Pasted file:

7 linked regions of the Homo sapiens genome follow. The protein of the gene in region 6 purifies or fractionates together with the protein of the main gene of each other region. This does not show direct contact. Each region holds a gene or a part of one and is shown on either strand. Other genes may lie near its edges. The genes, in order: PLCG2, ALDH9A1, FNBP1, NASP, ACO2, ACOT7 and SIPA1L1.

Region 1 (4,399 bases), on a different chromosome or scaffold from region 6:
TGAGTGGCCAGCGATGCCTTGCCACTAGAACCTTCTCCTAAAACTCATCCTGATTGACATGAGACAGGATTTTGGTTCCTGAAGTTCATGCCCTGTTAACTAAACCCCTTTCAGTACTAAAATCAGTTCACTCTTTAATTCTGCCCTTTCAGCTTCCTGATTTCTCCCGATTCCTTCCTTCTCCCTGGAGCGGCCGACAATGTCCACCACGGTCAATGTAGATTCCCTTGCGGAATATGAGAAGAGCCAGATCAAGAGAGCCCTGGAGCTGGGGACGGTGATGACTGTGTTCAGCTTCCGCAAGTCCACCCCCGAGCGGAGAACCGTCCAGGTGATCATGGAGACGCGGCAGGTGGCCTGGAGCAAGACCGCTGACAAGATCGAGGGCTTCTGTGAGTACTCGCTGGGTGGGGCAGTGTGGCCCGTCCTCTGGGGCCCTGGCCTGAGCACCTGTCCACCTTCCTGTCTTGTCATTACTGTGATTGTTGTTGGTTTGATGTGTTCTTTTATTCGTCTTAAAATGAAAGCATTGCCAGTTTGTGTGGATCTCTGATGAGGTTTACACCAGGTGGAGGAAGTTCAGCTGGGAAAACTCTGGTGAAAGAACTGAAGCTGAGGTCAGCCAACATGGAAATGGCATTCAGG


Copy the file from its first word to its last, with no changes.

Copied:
7 linked regions of the Homo sapiens genome follow. The protein of the gene in region 6 purifies or fractionates together with the protein of the main gene of each other region. This does not show direct contact. Each region holds a gene or a part of one and is shown on either strand. Other genes may lie near its edges. The genes, in order: PLCG2, ALDH9A1, FNBP1, NASP, ACO2, ACOT7 and SIPA1L1.

Region 1 (4,399 bases), on a different chromosome or scaffold from region 6:
TGAGTGGCCAGCGATGCCTTGCCACTAGAACCTTCTCCTAAAACTCATCCTGATTGACATGAGACAGGATTTTGGTTCCTGAAGTTCATGCCCTGTTAACTAAACCCCTTTCAGTACTAAAATCAGTTCACTCTTTAATTCTGCCCTTTCAGCTTCCTGATTTCTCCCGATTCCTTCCTTCTCCCTGGAGCGGCCGACAATGTCCACCACGGTCAATGTAGATTCCCTTGCGGAATATGAGAAGAGCCAGATCAAGAGAGCCCTGGAGCTGGGGACGGTGATGACTGTGTTCAGCTTCCGCAAGTCCACCCCCGAGCGGAGAACCGTCCAGGTGATCATGGAGACGCGGCAGGTGGCCTGGAGCAAGACCGCTGACAAGATCGAGGGCTTCTGTGAGTACTCGCTGGGTGGGGCAGTGTGGCCCGTCCTCTGGGGCCCTGGCCTGAGCACCTGTCCACCTTCCTGTCTTGTCATTACTGTGATTGTTGTTGGTTTGATGTGTTCTTTTATTCGTCTTAAAATGAAAGCATTGCCAGTTTGTGTGGATCTCTGATGAGGTTTACACCAGGTGGAGGAAGTTCAGCTGGGAAAACTCTGGTGAAAGAACTGAAGCTGAGGTCAGCCAACATGGAAATGGCATTCAGG